Fig. 3. One Line Diagram of a DB Control System

The loss of the control system power to the field is detected by the field loss relay. This transfers the drive system into the dynamic braking mode by deenergizing the field loss and the dynamic braking relay. At the same time the holding brake sets, thus the two braking systems complement each other. If during a control system shutdown, the holding brake should fail, the overhauling load will cause the motor to be driven as a generator supplying braking current into the dynamic braking resistor and field current to the shunt field. The dynamic braking resistor would dissipate the energy generated by the overhauling load, and the load would be lowered at a safe slow speed. Thus a "runaway" condition would be prevented. It is important to remember that dynamic braking does not stop the load like the holding brake, but rather is designed to limit the speed to a small percentage of the base motor speed.

The holding brake and the dynamic brake operate simultaneously when control power is lost. Therefore, the following two test methods were developed which measure only the dynamic braking contribution to the hoist braking capacity. Precautions must be taken when conducting these tests so that the holding brake can be quickly applied if the hoist begins to overspeed.

The first method of testing the dynamic braking resistor is by manually deactivating the holding brake while running the hoist up to rated speed, and then tripping the control power circuit breaker. The hoist should slow down to a predesigned dynamic braking speed and continue at this speed until the holding brake is reactivated, thereby stopping the hoist. This is the most severe test of the dynamic braking resistor because the motor is running at full speed when dynamic braking is initiated. Consequently, the initial value of armature current being dissipated by the dynamic braking resistor is very large. However, as the hoist slows down to the final dynamic braking speed, the armature current assumes a steady state value.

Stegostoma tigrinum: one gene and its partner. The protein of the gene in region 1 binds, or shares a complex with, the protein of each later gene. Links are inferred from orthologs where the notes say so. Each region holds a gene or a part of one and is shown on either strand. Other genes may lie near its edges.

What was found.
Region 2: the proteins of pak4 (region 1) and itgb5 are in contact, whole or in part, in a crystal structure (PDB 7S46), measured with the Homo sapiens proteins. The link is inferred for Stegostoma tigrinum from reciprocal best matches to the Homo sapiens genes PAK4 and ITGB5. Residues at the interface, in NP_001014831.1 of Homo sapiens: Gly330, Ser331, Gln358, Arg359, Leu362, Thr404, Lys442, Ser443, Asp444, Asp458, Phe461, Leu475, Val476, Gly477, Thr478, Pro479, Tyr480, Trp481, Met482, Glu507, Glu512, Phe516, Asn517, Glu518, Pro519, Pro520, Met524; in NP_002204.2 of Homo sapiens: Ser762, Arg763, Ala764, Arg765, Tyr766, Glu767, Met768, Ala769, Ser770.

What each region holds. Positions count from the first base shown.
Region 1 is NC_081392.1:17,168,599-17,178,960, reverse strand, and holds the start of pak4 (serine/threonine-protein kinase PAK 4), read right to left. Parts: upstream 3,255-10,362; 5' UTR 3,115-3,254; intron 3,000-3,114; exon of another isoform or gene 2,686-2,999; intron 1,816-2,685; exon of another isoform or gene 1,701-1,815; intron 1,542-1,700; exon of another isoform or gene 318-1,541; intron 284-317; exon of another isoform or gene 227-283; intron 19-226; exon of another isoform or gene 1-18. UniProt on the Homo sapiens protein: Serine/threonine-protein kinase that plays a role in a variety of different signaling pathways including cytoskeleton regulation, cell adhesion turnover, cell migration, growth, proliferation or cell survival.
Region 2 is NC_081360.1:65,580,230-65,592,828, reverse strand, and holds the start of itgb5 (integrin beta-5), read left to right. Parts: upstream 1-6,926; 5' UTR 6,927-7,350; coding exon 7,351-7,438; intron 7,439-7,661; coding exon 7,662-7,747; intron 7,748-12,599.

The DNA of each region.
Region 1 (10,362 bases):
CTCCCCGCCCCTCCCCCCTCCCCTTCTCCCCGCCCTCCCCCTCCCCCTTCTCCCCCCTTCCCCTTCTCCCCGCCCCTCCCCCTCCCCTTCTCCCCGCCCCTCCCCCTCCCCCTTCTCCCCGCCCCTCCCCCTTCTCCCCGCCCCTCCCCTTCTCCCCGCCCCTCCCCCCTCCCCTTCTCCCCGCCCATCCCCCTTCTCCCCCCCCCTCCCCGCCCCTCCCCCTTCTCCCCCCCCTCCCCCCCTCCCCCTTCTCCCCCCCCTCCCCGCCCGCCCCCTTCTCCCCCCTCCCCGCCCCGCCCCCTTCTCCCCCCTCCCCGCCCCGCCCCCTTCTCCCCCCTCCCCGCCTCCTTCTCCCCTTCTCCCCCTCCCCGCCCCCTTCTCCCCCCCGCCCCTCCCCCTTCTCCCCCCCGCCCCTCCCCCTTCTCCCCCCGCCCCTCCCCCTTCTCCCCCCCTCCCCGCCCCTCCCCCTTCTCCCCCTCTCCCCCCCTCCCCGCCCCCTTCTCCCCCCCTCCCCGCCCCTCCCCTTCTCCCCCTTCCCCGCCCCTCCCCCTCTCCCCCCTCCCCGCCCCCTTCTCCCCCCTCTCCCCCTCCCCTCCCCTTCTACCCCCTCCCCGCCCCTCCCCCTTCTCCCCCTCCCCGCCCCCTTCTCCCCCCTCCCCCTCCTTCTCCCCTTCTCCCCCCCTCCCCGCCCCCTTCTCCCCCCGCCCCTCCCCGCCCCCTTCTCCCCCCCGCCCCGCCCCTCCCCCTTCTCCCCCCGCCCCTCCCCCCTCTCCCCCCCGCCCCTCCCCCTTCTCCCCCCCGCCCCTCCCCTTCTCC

Another less severe test can be performed which also demonstrates the dynamic braking capacity and measures the final dynamic braking speed. For this method, the holding brake is deactivated and the control power is removed while the conveyance is at rest. The overhauling load will then begin traveling down the shaft and accelerate the hoist. The data obtained from this test procedure is shown in figure 4.

Fig. 4. Dynamic Brake Test Data

As the hoist approached base motor speed, 300 fpm, the armature current began to develop due to the residual field magnetism. The armature current, in turn, supplied current to the motor field through the dynamic braking resistor. The field quickly built up to 90 percent of its normal operating level. Once the field was established the hoist rapidly decelerated to its final dynamic brake speed with a small under-damped response. The designed dynamic brake speed of this system is 40 percent of base motor speed. This dynamic braking system effectively provided additional backup protection to the hoist which would activate in the event of multiple failures and prevent a high speed runaway condition on the hoist.